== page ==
I know it may come across as MLS being cheap; but the league is what it is for now … an association where precious few are making money, a league where cost containment still matters. Goal-line technology sounds like what most of us know as a “luxury;” nice to have, but not exactly essential.

AT HALF: Lletget, Bradley, Dempsey spur USMNT to 3-0 lead

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The United States men’s national team’s bid to recover their 2018 World Cup hopes is off to a flying start.

As it stands, the 3-0 halftime lead provided by Sebastian Lletget, Michael Bradley, and Clint Dempsey has the Yanks up from sixth to fourth in the Hex table.

Sebastian Lletget scored a fifth minute goal to ease the tensions of the Avaya Stadium crowd in San Jose, though he’d leave the match with injury before the match was 20 minutes old.

Sloppy Honduran defending caused a turnover outside the 18, and Jozy Altidore played Christian Pulisic in on goal.

[ LIVE – Play-by-play via @USSoccer ]

Keeper Donis Escober got a piece of Pulisic’s shot, but no one followed Lletget to the back post and the ex-West Ham and current LA Galaxy man quickly put the Yanks up 1-0.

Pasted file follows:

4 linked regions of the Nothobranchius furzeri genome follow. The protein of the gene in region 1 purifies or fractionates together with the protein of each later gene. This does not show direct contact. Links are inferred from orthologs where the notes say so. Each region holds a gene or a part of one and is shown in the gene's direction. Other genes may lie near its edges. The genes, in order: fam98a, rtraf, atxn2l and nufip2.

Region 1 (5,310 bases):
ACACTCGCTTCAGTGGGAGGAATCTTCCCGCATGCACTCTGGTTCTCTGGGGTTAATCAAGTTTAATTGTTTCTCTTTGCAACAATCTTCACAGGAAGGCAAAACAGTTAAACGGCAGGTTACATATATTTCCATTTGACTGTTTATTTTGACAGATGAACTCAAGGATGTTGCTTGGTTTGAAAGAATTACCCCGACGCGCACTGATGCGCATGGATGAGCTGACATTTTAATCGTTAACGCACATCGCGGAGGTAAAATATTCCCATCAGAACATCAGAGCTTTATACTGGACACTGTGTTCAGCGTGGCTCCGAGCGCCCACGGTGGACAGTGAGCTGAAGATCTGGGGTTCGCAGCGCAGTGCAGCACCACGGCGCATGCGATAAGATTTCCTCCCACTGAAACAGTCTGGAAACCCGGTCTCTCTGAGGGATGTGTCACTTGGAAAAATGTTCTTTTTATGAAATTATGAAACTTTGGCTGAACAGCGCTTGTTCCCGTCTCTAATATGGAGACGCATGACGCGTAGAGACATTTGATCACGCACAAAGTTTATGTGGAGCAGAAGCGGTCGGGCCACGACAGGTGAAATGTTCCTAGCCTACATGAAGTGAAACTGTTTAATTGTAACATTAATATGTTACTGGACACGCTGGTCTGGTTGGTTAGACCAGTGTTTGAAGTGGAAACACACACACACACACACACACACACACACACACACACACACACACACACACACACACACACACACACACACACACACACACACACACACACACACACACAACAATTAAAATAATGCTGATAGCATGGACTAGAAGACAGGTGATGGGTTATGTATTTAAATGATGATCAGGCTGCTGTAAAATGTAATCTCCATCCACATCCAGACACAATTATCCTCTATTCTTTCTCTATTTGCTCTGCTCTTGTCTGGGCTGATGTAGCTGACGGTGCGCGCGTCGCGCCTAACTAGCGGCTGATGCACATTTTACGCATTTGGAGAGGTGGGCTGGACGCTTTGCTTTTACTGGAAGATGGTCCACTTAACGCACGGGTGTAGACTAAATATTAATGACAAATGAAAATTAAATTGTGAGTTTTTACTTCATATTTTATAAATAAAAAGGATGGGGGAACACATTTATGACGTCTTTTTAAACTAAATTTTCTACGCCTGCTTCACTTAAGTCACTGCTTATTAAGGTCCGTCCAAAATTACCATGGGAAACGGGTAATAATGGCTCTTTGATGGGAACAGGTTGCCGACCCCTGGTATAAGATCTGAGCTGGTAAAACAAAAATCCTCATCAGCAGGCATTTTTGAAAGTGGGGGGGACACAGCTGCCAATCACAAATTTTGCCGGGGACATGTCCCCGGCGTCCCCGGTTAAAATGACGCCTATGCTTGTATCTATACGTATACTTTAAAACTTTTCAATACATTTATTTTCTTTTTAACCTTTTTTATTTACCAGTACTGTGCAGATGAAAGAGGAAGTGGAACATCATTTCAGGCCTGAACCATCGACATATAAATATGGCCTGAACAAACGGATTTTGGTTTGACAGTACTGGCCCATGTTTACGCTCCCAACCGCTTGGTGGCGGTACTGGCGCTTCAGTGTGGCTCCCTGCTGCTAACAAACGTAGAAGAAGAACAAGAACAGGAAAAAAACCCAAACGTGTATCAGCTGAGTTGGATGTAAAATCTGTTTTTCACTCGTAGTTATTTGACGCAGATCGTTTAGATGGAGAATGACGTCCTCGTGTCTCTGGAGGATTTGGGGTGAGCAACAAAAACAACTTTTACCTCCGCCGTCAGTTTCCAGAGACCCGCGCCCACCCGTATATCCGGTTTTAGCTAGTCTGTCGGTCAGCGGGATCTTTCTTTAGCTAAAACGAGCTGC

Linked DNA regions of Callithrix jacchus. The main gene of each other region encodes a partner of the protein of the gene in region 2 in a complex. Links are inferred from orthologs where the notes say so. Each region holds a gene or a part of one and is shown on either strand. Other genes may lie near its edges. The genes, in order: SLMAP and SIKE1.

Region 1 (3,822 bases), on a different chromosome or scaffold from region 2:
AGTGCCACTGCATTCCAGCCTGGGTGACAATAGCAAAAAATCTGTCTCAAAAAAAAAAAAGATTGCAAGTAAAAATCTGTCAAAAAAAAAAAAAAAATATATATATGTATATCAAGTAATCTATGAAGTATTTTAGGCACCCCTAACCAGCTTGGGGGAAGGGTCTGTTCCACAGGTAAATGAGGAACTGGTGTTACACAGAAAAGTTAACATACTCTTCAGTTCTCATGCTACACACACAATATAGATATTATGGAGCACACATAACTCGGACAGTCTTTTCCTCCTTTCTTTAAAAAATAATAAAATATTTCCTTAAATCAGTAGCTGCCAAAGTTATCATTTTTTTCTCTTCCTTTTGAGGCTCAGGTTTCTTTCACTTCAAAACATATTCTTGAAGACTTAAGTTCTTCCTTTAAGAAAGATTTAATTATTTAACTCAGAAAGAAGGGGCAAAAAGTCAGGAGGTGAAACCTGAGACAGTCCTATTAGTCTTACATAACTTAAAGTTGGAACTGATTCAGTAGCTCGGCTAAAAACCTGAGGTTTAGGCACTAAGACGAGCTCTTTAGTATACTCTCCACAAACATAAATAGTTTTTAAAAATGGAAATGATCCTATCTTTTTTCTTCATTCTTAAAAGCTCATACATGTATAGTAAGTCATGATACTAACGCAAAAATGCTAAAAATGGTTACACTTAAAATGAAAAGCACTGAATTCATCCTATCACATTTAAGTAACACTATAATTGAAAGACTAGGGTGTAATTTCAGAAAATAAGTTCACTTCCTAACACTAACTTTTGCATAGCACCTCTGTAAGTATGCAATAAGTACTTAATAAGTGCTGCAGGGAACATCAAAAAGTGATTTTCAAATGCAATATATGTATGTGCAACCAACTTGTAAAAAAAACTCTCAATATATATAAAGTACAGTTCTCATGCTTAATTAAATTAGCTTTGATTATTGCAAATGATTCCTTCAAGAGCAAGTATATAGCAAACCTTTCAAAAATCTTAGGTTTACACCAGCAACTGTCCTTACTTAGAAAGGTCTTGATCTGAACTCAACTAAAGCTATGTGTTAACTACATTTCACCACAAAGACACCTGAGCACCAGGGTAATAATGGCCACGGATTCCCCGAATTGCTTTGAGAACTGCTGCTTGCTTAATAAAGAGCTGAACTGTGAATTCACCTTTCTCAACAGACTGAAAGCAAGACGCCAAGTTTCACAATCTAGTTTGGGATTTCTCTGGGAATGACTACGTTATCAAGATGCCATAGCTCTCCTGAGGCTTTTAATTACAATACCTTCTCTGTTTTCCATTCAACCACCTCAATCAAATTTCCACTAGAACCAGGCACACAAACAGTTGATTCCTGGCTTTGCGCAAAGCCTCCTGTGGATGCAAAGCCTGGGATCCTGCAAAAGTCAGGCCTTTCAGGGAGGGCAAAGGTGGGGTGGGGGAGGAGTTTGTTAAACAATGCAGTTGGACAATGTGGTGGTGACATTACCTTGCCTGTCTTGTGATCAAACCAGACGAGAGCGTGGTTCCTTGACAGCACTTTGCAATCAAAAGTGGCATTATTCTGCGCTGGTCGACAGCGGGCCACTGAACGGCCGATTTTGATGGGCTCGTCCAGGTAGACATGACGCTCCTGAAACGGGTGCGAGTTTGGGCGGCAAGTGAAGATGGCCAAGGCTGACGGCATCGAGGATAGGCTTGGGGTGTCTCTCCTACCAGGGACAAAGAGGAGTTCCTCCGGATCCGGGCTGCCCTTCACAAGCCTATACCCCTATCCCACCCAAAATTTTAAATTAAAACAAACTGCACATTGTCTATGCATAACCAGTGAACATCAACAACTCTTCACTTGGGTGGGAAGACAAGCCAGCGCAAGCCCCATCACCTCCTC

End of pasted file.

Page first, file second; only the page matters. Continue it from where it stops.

Then it was the captain who doubled the lead, as Honduras inexplicably gave him the room to walk across the arc of the 18 to rip a shot across goal. 2-0.

It was Clint Dempsey’s turn in the 33rd minute, after an otherworldly scooped pass from Pulisic.

What. A. Pass. Kid.

LINEUP

USMNT: Howard; Villafana, Gonzalez, Brooks, Cameron; Bradley, Lletget (Bedoya, 18′), Nagbe; Pulisic, Dempsey, Altidore.

Goals: Lletget (5′), Bradley (27′), Dempsey (33′)

LIVE – USMNT looks to right ship vs. Honduras

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The United States starts to make amends for its 0-2 start to the final round of World Cup qualifying with a match against Honduras on Friday in San Jose.

Losses to Mexico and Costa Rica cost Jurgen Klinsmann his job and Bruce Arena will try things differently

[ LIVE – Play-by-play via @USSoccer ]

Most importantly for Arena, Geoff Cameron and Tim Howard are available this time around.